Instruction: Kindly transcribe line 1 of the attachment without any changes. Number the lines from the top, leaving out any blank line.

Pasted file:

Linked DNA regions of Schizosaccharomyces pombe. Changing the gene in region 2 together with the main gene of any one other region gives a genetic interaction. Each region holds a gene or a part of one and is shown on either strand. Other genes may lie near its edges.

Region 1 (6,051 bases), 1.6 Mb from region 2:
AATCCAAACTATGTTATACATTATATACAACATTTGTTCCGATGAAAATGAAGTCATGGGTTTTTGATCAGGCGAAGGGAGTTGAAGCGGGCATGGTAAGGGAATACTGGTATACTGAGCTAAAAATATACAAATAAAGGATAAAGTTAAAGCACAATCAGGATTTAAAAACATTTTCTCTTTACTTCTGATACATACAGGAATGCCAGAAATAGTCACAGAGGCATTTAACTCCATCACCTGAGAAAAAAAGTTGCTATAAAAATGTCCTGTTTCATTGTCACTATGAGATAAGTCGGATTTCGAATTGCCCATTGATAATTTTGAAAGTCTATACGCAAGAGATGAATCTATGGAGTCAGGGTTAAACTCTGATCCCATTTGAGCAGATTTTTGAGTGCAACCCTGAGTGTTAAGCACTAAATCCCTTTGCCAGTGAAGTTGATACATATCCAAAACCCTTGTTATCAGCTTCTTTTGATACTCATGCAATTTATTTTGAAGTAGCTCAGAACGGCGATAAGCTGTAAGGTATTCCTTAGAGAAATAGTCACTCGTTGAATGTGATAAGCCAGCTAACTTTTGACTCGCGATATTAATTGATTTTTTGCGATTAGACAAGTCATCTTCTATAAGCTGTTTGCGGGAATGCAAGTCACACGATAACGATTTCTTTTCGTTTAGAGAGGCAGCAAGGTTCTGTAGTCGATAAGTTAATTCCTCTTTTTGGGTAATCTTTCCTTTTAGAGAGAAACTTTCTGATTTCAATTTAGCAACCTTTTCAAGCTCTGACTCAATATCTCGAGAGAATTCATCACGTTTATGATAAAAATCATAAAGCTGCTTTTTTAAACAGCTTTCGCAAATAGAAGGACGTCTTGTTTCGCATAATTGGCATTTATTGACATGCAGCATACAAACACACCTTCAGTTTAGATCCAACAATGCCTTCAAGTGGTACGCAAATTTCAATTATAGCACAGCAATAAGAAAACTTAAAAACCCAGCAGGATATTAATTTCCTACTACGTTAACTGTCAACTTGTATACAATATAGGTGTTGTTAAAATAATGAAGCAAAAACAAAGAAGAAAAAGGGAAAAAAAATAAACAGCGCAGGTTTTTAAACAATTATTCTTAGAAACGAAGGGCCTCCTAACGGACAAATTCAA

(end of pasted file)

Linked DNA regions of Schizosaccharomyces pombe. Changing the gene in region 2 together with the main gene of any one other region gives a genetic interaction. Each region holds a gene or a part of one and is shown on either strand. Other genes may lie near its edges.